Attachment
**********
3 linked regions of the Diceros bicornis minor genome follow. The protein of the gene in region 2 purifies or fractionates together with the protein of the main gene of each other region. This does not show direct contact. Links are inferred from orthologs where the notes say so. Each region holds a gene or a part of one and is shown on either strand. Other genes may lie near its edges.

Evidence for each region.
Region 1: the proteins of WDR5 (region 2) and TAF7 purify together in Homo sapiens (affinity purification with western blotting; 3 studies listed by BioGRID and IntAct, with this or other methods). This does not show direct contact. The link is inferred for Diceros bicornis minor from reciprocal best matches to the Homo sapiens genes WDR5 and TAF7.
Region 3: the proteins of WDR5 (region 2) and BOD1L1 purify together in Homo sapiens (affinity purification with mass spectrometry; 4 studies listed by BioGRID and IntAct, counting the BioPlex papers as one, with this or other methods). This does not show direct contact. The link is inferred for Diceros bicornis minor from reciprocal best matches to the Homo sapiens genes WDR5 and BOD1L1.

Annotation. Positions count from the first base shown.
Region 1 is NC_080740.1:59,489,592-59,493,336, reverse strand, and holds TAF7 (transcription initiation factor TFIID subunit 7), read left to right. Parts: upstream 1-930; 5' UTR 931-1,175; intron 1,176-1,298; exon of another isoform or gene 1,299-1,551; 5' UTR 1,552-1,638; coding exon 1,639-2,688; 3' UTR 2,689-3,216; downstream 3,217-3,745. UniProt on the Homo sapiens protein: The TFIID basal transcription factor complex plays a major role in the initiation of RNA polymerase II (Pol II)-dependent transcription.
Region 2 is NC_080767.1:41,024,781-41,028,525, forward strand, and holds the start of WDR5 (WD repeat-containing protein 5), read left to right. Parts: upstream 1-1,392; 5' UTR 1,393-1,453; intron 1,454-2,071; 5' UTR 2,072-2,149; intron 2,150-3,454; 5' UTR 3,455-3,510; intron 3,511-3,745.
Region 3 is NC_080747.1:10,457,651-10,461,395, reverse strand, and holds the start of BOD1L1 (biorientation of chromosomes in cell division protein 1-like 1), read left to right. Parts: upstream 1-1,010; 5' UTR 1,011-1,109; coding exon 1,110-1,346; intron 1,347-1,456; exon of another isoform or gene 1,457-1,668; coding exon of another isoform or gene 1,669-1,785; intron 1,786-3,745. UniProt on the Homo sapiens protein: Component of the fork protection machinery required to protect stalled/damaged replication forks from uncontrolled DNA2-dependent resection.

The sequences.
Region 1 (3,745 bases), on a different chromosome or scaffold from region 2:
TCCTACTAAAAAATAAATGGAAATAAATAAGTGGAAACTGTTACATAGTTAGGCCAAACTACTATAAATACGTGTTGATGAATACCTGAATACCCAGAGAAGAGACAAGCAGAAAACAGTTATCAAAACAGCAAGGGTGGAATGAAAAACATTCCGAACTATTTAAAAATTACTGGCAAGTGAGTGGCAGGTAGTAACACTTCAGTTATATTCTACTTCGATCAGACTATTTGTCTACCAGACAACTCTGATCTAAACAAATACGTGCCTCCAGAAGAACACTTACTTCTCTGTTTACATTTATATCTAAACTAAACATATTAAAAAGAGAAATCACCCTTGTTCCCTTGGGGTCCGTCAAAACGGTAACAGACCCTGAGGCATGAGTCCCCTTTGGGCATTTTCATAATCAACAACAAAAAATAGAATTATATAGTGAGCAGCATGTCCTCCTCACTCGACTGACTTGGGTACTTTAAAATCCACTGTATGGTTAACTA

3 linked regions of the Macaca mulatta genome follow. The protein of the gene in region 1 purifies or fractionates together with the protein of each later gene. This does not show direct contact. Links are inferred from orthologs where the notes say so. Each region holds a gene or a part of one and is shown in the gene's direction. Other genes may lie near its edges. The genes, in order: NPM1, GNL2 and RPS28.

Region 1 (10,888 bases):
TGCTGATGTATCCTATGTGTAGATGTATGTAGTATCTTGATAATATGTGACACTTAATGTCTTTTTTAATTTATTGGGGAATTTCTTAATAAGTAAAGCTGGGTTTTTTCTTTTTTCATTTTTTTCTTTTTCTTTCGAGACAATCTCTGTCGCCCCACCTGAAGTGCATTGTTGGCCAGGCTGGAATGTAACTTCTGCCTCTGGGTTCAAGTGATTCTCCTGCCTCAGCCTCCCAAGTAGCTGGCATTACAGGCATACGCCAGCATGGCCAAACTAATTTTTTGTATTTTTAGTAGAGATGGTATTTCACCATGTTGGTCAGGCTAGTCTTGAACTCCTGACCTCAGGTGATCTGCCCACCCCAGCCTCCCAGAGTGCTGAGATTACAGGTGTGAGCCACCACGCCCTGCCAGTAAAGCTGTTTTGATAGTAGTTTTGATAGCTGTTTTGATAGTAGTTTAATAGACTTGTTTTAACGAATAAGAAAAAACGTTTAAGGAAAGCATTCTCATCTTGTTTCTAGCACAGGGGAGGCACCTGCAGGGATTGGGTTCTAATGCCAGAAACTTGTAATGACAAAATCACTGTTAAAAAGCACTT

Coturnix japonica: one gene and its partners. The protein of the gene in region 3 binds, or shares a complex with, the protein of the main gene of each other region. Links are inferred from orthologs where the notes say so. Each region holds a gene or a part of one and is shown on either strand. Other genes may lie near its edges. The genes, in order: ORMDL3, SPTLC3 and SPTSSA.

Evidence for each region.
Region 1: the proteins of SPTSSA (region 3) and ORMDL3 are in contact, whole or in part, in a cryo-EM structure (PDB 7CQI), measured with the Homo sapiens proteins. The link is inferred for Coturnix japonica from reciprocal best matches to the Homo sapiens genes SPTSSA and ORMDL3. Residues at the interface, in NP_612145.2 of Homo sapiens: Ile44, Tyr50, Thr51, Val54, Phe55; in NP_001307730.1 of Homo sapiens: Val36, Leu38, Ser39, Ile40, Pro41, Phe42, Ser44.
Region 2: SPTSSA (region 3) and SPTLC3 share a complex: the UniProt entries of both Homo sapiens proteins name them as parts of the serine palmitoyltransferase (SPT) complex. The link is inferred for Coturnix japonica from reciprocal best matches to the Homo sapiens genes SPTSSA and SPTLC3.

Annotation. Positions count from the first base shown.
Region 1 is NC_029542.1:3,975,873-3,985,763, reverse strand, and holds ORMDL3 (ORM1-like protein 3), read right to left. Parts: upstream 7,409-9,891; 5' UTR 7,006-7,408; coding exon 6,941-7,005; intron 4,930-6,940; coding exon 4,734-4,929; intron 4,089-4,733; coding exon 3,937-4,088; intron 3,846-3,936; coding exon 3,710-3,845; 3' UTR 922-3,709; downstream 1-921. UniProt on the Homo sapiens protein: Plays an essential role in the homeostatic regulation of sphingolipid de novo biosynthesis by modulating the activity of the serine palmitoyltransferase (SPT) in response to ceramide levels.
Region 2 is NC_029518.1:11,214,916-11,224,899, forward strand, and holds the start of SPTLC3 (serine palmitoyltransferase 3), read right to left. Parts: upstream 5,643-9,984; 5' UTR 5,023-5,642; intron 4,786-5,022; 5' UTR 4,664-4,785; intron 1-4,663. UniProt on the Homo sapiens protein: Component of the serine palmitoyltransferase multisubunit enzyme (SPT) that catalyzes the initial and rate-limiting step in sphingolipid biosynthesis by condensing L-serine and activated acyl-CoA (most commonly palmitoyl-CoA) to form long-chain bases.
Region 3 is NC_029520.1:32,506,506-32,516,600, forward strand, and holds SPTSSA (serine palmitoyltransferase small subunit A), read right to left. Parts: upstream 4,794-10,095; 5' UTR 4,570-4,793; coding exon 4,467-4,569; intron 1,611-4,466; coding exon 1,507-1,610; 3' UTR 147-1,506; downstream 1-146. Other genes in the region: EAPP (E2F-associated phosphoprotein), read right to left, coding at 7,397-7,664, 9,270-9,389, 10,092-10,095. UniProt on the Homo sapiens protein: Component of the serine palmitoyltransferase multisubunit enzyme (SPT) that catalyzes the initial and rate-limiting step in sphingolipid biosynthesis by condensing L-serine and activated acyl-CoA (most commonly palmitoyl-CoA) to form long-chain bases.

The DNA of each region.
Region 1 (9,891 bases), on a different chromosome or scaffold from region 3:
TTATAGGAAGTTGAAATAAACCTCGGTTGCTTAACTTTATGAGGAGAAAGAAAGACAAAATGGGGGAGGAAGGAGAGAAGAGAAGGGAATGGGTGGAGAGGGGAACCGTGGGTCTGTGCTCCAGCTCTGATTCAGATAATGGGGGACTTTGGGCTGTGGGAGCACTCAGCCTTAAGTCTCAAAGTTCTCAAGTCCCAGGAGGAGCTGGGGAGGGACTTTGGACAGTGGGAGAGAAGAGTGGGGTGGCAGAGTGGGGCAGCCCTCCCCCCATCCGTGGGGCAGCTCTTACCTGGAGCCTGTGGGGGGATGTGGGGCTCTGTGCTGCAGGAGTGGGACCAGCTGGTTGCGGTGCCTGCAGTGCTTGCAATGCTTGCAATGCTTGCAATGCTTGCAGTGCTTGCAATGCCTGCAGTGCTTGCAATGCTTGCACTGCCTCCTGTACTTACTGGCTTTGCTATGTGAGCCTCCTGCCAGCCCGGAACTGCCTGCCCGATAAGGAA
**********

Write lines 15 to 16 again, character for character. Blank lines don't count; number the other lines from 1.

Coturnix japonica: one gene and its partners. The protein of the gene in region 3 binds, or shares a complex with, the protein of the main gene of each other region. Links are inferred from orthologs where the notes say so. Each region holds a gene or a part of one and is shown on either strand. Other genes may lie near its edges. The genes, in order: ORMDL3, SPTLC3 and SPTSSA.

Evidence for each region.